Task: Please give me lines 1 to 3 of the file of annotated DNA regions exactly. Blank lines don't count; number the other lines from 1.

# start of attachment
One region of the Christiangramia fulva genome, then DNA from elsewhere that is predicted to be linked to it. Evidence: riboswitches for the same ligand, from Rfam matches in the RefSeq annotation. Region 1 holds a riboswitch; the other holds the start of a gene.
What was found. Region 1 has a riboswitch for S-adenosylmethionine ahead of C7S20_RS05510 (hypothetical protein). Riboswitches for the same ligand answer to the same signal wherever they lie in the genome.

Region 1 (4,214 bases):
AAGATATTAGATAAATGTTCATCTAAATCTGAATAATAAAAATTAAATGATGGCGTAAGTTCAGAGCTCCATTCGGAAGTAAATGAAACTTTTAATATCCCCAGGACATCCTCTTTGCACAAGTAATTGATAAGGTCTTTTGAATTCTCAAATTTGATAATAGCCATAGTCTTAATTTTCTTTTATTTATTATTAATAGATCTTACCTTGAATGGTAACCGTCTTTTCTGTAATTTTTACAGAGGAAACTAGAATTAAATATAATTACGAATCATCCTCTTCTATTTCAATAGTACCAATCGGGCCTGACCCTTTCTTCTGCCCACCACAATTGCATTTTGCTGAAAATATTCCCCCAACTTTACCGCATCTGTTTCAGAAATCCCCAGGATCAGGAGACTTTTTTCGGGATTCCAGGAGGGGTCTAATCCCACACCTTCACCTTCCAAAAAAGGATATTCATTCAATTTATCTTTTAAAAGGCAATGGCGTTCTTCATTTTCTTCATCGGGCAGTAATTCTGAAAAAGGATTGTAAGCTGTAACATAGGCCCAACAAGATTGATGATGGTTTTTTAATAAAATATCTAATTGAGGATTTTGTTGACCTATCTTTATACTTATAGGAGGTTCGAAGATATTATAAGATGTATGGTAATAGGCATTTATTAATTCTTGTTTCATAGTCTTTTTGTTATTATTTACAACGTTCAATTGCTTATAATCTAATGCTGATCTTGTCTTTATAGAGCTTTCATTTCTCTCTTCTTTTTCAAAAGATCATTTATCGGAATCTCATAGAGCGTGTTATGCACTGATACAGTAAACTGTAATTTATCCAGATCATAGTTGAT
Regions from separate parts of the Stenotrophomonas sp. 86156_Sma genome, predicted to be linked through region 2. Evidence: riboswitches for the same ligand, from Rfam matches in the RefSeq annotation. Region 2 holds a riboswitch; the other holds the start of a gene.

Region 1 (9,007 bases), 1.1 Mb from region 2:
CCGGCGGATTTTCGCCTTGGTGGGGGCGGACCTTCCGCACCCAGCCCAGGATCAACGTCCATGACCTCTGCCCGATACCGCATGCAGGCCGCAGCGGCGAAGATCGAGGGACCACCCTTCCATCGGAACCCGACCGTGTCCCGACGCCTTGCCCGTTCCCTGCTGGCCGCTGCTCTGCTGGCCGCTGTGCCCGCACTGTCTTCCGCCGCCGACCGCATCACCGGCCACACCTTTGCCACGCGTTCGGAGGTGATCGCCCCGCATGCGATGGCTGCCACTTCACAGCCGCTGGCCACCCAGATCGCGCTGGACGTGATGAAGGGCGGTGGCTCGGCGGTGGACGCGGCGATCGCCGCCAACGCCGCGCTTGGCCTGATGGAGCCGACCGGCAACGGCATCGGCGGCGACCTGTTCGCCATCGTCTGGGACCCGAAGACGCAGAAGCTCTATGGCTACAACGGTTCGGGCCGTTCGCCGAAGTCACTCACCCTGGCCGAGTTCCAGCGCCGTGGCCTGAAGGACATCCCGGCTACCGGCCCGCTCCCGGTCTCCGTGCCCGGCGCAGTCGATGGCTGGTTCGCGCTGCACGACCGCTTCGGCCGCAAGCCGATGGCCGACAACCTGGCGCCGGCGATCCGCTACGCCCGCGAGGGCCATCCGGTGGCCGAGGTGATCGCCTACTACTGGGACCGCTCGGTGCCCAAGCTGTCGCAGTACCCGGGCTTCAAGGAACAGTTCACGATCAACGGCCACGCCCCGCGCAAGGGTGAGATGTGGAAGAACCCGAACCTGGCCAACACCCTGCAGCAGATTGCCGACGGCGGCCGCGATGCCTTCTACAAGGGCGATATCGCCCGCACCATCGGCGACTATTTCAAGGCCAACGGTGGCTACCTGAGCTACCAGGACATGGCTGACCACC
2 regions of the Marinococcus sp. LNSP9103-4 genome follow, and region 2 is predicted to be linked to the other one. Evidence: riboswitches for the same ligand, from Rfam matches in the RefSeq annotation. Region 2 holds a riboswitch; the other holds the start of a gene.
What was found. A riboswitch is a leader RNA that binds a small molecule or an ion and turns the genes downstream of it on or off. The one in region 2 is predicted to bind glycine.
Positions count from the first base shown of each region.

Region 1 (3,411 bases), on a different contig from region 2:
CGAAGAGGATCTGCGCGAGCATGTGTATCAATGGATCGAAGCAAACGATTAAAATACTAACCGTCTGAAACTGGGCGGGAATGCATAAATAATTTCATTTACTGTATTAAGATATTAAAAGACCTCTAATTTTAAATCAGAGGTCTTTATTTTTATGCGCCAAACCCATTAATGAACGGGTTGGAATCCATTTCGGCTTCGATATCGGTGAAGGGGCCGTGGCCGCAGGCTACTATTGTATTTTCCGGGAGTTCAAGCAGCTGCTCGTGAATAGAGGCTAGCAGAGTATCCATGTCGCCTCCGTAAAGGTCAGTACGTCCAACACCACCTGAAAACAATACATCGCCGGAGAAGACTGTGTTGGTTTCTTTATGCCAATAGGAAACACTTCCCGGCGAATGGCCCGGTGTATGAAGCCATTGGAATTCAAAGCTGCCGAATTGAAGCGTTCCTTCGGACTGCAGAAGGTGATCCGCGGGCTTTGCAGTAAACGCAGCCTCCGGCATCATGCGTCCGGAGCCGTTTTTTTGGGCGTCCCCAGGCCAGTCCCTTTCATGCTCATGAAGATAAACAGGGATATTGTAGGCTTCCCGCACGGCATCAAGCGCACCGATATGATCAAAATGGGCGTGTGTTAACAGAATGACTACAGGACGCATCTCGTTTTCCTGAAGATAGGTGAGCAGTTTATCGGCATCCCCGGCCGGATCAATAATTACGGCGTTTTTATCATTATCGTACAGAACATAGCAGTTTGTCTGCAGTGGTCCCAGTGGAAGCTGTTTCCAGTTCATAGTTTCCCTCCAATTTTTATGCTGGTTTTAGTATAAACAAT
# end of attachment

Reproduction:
One region of the Christiangramia fulva genome, then DNA from elsewhere that is predicted to be linked to it. Evidence: riboswitches for the same ligand, from Rfam matches in the RefSeq annotation. Region 1 holds a riboswitch; the other holds the start of a gene.
What was found. Region 1 has a riboswitch for S-adenosylmethionine ahead of C7S20_RS05510 (hypothetical protein). Riboswitches for the same ligand answer to the same signal wherever they lie in the genome.

Region 1 (4,214 bases):